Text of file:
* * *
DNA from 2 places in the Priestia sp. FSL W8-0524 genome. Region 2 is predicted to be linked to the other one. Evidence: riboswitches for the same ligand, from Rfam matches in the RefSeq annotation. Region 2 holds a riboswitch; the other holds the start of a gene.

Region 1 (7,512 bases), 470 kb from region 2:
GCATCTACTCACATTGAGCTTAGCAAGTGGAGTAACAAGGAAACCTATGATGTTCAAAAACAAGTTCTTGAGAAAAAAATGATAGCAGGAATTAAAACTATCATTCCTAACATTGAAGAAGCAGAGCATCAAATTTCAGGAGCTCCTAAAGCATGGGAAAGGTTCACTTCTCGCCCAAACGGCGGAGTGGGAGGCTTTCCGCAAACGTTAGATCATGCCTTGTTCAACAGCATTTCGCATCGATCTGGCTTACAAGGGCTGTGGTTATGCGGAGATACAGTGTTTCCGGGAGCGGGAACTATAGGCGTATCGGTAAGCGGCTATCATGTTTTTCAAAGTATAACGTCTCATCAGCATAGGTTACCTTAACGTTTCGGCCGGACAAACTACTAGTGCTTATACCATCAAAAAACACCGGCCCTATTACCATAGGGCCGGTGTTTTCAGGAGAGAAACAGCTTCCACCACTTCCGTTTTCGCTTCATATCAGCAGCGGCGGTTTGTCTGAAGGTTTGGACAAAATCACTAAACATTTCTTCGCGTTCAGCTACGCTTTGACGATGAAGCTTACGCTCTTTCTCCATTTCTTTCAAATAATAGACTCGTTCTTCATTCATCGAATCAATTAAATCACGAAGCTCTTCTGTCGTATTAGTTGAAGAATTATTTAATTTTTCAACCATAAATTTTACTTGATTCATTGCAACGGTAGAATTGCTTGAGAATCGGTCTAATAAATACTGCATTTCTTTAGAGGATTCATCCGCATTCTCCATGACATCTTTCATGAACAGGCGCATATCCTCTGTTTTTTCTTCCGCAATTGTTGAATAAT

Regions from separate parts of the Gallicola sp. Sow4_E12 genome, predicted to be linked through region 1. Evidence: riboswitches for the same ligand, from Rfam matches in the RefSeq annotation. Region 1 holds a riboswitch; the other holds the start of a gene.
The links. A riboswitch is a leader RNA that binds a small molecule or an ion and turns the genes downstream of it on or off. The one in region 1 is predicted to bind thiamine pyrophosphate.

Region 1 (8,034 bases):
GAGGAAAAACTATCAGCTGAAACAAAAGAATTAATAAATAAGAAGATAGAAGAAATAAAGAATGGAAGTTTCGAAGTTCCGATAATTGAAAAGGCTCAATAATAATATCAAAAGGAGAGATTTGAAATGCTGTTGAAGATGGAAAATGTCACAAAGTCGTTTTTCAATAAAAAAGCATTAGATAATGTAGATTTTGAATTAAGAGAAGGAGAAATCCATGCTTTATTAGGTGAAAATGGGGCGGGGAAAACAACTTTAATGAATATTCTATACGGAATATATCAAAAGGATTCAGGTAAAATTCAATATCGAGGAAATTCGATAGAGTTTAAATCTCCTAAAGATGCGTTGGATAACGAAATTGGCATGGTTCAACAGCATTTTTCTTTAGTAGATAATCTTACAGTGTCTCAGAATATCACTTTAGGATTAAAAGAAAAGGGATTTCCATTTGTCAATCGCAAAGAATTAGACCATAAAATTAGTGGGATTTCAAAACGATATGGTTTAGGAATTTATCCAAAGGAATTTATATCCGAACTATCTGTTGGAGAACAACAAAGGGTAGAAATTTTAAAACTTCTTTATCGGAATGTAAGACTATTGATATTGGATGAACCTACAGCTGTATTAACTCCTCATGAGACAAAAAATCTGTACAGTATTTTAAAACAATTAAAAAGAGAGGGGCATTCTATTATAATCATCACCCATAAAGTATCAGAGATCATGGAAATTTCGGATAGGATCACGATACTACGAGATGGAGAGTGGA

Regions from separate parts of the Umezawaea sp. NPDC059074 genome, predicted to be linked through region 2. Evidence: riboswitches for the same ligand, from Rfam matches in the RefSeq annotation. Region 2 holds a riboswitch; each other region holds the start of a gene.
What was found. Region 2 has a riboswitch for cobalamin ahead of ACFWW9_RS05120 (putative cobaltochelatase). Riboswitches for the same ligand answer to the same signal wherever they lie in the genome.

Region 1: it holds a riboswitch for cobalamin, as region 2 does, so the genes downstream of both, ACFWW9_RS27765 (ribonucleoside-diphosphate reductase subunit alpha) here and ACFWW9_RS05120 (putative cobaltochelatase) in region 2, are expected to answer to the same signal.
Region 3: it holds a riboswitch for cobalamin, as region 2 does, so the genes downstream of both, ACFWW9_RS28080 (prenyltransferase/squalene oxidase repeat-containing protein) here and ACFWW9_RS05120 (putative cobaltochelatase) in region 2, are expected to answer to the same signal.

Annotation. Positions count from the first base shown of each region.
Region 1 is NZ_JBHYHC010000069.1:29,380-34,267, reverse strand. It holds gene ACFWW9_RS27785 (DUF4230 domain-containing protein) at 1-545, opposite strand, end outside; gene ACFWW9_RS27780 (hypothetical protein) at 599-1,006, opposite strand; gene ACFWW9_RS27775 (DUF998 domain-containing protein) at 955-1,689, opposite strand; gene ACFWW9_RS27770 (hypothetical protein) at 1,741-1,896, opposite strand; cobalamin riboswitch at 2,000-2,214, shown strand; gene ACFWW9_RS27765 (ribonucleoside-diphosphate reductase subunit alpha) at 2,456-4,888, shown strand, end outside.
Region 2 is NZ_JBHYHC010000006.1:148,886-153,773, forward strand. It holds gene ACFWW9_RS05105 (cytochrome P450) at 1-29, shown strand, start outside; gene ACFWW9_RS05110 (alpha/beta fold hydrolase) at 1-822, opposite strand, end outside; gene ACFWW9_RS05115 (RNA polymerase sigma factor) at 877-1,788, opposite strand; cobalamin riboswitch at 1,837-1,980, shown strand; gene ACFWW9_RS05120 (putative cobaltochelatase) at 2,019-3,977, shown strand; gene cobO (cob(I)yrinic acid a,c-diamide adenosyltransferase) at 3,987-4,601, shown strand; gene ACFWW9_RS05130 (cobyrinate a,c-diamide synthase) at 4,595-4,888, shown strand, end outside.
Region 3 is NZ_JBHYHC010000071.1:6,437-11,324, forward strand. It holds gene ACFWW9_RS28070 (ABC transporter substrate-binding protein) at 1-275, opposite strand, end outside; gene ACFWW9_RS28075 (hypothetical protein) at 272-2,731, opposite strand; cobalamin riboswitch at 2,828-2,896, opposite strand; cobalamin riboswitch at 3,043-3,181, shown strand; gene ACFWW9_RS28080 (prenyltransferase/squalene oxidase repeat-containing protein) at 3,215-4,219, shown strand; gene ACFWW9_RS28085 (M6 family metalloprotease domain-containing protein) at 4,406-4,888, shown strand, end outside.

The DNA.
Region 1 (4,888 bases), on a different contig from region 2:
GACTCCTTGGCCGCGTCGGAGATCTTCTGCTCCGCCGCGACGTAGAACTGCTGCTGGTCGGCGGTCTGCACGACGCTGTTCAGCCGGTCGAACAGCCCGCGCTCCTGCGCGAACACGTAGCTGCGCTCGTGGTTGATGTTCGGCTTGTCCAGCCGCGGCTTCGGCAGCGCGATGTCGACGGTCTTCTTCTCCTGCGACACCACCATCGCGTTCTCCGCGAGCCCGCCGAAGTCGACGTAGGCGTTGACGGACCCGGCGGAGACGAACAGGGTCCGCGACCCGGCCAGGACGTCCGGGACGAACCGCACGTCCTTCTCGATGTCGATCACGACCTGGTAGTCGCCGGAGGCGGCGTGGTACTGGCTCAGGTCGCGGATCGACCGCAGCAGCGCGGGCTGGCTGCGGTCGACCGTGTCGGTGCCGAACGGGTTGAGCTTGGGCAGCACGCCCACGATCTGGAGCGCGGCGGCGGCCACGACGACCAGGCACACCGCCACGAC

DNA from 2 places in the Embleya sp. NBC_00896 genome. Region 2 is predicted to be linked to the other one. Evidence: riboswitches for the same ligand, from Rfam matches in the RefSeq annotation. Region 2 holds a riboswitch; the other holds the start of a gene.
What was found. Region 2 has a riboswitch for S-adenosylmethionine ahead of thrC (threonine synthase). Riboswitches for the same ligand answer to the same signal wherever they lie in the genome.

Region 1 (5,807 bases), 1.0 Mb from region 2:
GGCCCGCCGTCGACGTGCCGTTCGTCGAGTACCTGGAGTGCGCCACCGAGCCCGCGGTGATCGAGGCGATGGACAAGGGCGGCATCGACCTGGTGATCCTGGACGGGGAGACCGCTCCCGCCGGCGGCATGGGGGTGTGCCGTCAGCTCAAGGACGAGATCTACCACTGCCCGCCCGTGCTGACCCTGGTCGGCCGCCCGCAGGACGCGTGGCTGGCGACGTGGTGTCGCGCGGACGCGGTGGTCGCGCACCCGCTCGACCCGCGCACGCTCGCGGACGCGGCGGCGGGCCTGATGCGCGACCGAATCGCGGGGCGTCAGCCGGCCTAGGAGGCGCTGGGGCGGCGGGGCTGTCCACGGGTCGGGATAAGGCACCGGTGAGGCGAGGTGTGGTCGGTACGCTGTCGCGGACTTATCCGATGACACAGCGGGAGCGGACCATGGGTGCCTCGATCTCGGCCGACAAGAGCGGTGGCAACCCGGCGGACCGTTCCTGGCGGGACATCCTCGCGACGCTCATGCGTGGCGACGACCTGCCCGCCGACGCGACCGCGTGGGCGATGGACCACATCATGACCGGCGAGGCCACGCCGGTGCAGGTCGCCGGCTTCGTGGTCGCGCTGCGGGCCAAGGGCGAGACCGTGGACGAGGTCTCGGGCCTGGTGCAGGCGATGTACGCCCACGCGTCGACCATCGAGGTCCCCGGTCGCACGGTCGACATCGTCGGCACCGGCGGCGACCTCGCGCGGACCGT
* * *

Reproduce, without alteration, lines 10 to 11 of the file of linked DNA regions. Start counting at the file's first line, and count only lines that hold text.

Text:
Region 1: it holds a riboswitch for cobalamin, as region 2 does, so the genes downstream of both, ACFWW9_RS27765 (ribonucleoside-diphosphate reductase subunit alpha) here and ACFWW9_RS05120 (putative cobaltochelatase) in region 2, are expected to answer to the same signal.
Region 3: it holds a riboswitch for cobalamin, as region 2 does, so the genes downstream of both, ACFWW9_RS28080 (prenyltransferase/squalene oxidase repeat-containing protein) here and ACFWW9_RS05120 (putative cobaltochelatase) in region 2, are expected to answer to the same signal.